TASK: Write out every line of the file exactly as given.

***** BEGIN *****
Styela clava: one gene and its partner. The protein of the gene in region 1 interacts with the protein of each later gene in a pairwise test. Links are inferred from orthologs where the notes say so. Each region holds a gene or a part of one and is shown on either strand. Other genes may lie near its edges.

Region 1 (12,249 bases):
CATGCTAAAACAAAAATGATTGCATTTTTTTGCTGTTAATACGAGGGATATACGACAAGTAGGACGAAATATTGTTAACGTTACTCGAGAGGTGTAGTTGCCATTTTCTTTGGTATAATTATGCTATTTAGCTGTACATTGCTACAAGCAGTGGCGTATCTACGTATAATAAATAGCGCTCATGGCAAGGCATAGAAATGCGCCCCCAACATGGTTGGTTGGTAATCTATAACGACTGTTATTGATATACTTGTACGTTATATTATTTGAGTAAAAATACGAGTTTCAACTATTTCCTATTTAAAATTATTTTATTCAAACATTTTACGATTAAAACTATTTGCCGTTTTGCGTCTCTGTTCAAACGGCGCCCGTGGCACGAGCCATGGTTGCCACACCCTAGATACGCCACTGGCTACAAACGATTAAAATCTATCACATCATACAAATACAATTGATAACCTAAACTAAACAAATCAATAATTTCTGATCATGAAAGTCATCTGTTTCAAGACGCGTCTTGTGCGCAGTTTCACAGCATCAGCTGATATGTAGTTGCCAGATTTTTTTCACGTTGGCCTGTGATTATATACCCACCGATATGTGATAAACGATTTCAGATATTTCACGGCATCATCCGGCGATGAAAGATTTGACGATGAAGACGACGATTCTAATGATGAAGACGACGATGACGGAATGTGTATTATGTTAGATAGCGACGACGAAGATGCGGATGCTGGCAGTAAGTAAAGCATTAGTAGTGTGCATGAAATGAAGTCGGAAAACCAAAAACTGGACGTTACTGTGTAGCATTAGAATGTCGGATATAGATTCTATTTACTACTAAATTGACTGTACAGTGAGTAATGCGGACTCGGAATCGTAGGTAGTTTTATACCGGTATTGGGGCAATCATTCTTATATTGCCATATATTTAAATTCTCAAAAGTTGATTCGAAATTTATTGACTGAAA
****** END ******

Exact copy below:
Styela clava: one gene and its partner. The protein of the gene in region 1 interacts with the protein of each later gene in a pairwise test. Links are inferred from orthologs where the notes say so. Each region holds a gene or a part of one and is shown on either strand. Other genes may lie near its edges.

Region 1 (12,249 bases):
CATGCTAAAACAAAAATGATTGCATTTTTTTGCTGTTAATACGAGGGATATACGACAAGTAGGACGAAATATTGTTAACGTTACTCGAGAGGTGTAGTTGCCATTTTCTTTGGTATAATTATGCTATTTAGCTGTACATTGCTACAAGCAGTGGCGTATCTACGTATAATAAATAGCGCTCATGGCAAGGCATAGAAATGCGCCCCCAACATGGTTGGTTGGTAATCTATAACGACTGTTATTGATATACTTGTACGTTATATTATTTGAGTAAAAATACGAGTTTCAACTATTTCCTATTTAAAATTATTTTATTCAAACATTTTACGATTAAAACTATTTGCCGTTTTGCGTCTCTGTTCAAACGGCGCCCGTGGCACGAGCCATGGTTGCCACACCCTAGATACGCCACTGGCTACAAACGATTAAAATCTATCACATCATACAAATACAATTGATAACCTAAACTAAACAAATCAATAATTTCTGATCATGAAAGTCATCTGTTTCAAGACGCGTCTTGTGCGCAGTTTCACAGCATCAGCTGATATGTAGTTGCCAGATTTTTTTCACGTTGGCCTGTGATTATATACCCACCGATATGTGATAAACGATTTCAGATATTTCACGGCATCATCCGGCGATGAAAGATTTGACGATGAAGACGACGATTCTAATGATGAAGACGACGATGACGGAATGTGTATTATGTTAGATAGCGACGACGAAGATGCGGATGCTGGCAGTAAGTAAAGCATTAGTAGTGTGCATGAAATGAAGTCGGAAAACCAAAAACTGGACGTTACTGTGTAGCATTAGAATGTCGGATATAGATTCTATTTACTACTAAATTGACTGTACAGTGAGTAATGCGGACTCGGAATCGTAGGTAGTTTTATACCGGTATTGGGGCAATCATTCTTATATTGCCATATATTTAAATTCTCAAAAGTTGATTCGAAATTTATTGACTGAAA